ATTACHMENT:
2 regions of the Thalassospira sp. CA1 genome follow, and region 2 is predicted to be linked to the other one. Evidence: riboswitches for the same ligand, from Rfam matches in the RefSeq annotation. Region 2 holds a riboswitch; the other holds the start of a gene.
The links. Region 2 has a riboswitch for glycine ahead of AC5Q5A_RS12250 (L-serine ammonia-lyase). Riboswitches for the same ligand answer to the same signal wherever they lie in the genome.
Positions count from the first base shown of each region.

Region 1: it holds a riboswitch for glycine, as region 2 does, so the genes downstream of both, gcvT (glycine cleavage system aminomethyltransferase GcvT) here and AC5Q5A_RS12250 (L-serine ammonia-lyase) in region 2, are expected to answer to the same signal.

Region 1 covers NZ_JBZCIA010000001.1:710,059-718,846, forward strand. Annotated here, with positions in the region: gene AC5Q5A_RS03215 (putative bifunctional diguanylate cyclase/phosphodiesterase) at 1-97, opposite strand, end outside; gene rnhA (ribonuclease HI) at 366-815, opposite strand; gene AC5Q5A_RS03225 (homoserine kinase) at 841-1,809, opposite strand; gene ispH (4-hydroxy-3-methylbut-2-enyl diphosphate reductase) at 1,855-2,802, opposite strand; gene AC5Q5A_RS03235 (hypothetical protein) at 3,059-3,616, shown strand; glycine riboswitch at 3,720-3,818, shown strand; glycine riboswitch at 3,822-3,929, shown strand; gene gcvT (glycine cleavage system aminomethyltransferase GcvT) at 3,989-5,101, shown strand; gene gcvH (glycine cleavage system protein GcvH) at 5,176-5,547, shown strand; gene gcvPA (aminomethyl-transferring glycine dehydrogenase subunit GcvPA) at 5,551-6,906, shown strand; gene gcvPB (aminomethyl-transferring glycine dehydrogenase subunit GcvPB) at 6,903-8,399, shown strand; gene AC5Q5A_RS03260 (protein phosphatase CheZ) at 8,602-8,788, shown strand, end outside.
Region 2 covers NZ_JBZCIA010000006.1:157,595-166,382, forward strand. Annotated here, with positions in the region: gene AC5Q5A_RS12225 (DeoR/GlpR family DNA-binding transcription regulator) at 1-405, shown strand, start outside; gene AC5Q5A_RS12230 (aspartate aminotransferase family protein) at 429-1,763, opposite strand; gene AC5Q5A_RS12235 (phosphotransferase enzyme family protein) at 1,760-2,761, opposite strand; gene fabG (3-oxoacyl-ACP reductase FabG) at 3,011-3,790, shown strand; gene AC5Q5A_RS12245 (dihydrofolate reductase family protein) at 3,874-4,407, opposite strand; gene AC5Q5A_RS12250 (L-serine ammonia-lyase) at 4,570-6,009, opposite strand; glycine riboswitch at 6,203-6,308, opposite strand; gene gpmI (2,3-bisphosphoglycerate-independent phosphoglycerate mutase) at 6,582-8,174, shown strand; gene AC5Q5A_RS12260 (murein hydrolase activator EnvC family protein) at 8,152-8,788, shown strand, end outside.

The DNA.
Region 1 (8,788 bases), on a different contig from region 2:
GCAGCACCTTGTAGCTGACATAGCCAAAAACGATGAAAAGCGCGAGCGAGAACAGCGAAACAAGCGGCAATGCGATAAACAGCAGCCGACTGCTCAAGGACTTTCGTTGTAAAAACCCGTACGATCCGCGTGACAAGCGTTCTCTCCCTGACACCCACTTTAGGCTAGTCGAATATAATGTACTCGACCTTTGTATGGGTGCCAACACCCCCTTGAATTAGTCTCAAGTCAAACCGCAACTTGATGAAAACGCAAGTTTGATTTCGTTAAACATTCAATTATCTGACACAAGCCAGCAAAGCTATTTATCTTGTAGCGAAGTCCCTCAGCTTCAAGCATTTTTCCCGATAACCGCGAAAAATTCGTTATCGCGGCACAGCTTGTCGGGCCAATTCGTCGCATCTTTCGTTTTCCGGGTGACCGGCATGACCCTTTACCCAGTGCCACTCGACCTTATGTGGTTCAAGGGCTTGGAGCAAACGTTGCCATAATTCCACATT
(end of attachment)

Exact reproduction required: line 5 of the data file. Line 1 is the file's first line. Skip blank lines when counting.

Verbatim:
Region 1 covers NZ_JBZCIA010000001.1:710,059-718,846, forward strand. Annotated here, with positions in the region: gene AC5Q5A_RS03215 (putative bifunctional diguanylate cyclase/phosphodiesterase) at 1-97, opposite strand, end outside; gene rnhA (ribonuclease HI) at 366-815, opposite strand; gene AC5Q5A_RS03225 (homoserine kinase) at 841-1,809, opposite strand; gene ispH (4-hydroxy-3-methylbut-2-enyl diphosphate reductase) at 1,855-2,802, opposite strand; gene AC5Q5A_RS03235 (hypothetical protein) at 3,059-3,616, shown strand; glycine riboswitch at 3,720-3,818, shown strand; glycine riboswitch at 3,822-3,929, shown strand; gene gcvT (glycine cleavage system aminomethyltransferase GcvT) at 3,989-5,101, shown strand; gene gcvH (glycine cleavage system protein GcvH) at 5,176-5,547, shown strand; gene gcvPA (aminomethyl-transferring glycine dehydrogenase subunit GcvPA) at 5,551-6,906, shown strand; gene gcvPB (aminomethyl-transferring glycine dehydrogenase subunit GcvPB) at 6,903-8,399, shown strand; gene AC5Q5A_RS03260 (protein phosphatase CheZ) at 8,602-8,788, shown strand, end outside.